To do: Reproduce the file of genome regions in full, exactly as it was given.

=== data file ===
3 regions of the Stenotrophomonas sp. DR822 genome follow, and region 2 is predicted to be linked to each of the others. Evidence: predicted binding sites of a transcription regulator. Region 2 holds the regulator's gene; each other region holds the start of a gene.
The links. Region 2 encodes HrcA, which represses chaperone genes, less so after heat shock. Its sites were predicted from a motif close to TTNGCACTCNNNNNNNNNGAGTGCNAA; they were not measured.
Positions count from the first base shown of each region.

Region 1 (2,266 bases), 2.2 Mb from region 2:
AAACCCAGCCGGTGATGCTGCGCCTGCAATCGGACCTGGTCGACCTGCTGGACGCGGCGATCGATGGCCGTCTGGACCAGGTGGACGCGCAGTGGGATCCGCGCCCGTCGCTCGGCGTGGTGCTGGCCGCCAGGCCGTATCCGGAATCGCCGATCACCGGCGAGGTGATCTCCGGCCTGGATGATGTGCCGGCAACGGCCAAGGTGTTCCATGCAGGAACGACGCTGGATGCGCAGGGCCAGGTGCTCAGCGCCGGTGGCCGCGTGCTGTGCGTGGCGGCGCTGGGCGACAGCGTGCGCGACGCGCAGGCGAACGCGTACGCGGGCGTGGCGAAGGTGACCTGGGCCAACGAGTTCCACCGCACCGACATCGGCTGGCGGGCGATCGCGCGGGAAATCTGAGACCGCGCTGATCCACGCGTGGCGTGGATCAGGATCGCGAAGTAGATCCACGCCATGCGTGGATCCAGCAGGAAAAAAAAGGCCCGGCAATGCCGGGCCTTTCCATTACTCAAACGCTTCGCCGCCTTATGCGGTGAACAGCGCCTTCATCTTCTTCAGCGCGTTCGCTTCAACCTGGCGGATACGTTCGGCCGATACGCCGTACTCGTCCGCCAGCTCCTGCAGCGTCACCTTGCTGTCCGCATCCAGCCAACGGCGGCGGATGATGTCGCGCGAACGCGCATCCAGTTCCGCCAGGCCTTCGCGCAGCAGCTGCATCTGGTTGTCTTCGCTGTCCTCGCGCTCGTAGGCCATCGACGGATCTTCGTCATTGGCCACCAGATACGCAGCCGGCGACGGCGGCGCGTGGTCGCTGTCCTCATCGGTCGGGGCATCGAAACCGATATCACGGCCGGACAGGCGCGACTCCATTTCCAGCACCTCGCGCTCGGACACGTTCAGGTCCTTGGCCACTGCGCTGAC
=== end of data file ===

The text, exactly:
3 regions of the Stenotrophomonas sp. DR822 genome follow, and region 2 is predicted to be linked to each of the others. Evidence: predicted binding sites of a transcription regulator. Region 2 holds the regulator's gene; each other region holds the start of a gene.
The links. Region 2 encodes HrcA, which represses chaperone genes, less so after heat shock. Its sites were predicted from a motif close to TTNGCACTCNNNNNNNNNGAGTGCNAA; they were not measured.
Positions count from the first base shown of each region.

Region 1 (2,266 bases), 2.2 Mb from region 2:
AAACCCAGCCGGTGATGCTGCGCCTGCAATCGGACCTGGTCGACCTGCTGGACGCGGCGATCGATGGCCGTCTGGACCAGGTGGACGCGCAGTGGGATCCGCGCCCGTCGCTCGGCGTGGTGCTGGCCGCCAGGCCGTATCCGGAATCGCCGATCACCGGCGAGGTGATCTCCGGCCTGGATGATGTGCCGGCAACGGCCAAGGTGTTCCATGCAGGAACGACGCTGGATGCGCAGGGCCAGGTGCTCAGCGCCGGTGGCCGCGTGCTGTGCGTGGCGGCGCTGGGCGACAGCGTGCGCGACGCGCAGGCGAACGCGTACGCGGGCGTGGCGAAGGTGACCTGGGCCAACGAGTTCCACCGCACCGACATCGGCTGGCGGGCGATCGCGCGGGAAATCTGAGACCGCGCTGATCCACGCGTGGCGTGGATCAGGATCGCGAAGTAGATCCACGCCATGCGTGGATCCAGCAGGAAAAAAAAGGCCCGGCAATGCCGGGCCTTTCCATTACTCAAACGCTTCGCCGCCTTATGCGGTGAACAGCGCCTTCATCTTCTTCAGCGCGTTCGCTTCAACCTGGCGGATACGTTCGGCCGATACGCCGTACTCGTCCGCCAGCTCCTGCAGCGTCACCTTGCTGTCCGCATCCAGCCAACGGCGGCGGATGATGTCGCGCGAACGCGCATCCAGTTCCGCCAGGCCTTCGCGCAGCAGCTGCATCTGGTTGTCTTCGCTGTCCTCGCGCTCGTAGGCCATCGACGGATCTTCGTCATTGGCCACCAGATACGCAGCCGGCGACGGCGGCGCGTGGTCGCTGTCCTCATCGGTCGGGGCATCGAAACCGATATCACGGCCGGACAGGCGCGACTCCATTTCCAGCACCTCGCGCTCGGACACGTTCAGGTCCTTGGCCACTGCGCTGAC